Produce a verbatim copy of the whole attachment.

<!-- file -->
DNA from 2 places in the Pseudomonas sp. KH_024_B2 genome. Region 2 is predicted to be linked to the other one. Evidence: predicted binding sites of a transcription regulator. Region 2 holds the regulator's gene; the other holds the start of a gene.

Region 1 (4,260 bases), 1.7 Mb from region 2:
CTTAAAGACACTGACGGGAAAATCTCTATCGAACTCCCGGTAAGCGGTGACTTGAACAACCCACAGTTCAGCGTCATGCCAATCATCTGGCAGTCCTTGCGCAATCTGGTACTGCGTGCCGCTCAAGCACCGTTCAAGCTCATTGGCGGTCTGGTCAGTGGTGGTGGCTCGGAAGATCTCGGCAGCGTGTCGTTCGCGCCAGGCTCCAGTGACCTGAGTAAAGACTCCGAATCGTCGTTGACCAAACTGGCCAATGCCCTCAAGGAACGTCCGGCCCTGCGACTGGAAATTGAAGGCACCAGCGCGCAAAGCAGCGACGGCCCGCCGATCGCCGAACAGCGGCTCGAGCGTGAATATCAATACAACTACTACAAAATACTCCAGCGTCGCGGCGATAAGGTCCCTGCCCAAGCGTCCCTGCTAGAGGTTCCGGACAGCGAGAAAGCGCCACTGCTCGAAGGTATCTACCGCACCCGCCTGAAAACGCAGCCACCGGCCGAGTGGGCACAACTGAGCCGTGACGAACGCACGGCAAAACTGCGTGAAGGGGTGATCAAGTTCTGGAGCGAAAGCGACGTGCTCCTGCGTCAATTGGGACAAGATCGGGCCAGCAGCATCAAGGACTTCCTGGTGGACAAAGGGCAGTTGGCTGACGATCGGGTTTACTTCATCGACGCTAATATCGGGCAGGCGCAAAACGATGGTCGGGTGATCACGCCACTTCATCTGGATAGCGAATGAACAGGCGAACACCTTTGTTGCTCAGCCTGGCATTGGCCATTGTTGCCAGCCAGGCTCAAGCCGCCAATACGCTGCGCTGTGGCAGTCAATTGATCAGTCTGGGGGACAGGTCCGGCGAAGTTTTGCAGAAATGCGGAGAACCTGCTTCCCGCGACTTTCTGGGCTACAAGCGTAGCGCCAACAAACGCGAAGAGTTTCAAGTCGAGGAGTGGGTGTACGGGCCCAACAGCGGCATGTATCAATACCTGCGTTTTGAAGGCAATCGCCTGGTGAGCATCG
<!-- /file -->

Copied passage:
DNA from 2 places in the Pseudomonas sp. KH_024_B2 genome. Region 2 is predicted to be linked to the other one. Evidence: predicted binding sites of a transcription regulator. Region 2 holds the regulator's gene; the other holds the start of a gene.

Region 1 (4,260 bases), 1.7 Mb from region 2:
CTTAAAGACACTGACGGGAAAATCTCTATCGAACTCCCGGTAAGCGGTGACTTGAACAACCCACAGTTCAGCGTCATGCCAATCATCTGGCAGTCCTTGCGCAATCTGGTACTGCGTGCCGCTCAAGCACCGTTCAAGCTCATTGGCGGTCTGGTCAGTGGTGGTGGCTCGGAAGATCTCGGCAGCGTGTCGTTCGCGCCAGGCTCCAGTGACCTGAGTAAAGACTCCGAATCGTCGTTGACCAAACTGGCCAATGCCCTCAAGGAACGTCCGGCCCTGCGACTGGAAATTGAAGGCACCAGCGCGCAAAGCAGCGACGGCCCGCCGATCGCCGAACAGCGGCTCGAGCGTGAATATCAATACAACTACTACAAAATACTCCAGCGTCGCGGCGATAAGGTCCCTGCCCAAGCGTCCCTGCTAGAGGTTCCGGACAGCGAGAAAGCGCCACTGCTCGAAGGTATCTACCGCACCCGCCTGAAAACGCAGCCACCGGCCGAGTGGGCACAACTGAGCCGTGACGAACGCACGGCAAAACTGCGTGAAGGGGTGATCAAGTTCTGGAGCGAAAGCGACGTGCTCCTGCGTCAATTGGGACAAGATCGGGCCAGCAGCATCAAGGACTTCCTGGTGGACAAAGGGCAGTTGGCTGACGATCGGGTTTACTTCATCGACGCTAATATCGGGCAGGCGCAAAACGATGGTCGGGTGATCACGCCACTTCATCTGGATAGCGAATGAACAGGCGAACACCTTTGTTGCTCAGCCTGGCATTGGCCATTGTTGCCAGCCAGGCTCAAGCCGCCAATACGCTGCGCTGTGGCAGTCAATTGATCAGTCTGGGGGACAGGTCCGGCGAAGTTTTGCAGAAATGCGGAGAACCTGCTTCCCGCGACTTTCTGGGCTACAAGCGTAGCGCCAACAAACGCGAAGAGTTTCAAGTCGAGGAGTGGGTGTACGGGCCCAACAGCGGCATGTATCAATACCTGCGTTTTGAAGGCAATCGCCTGGTGAGCATCG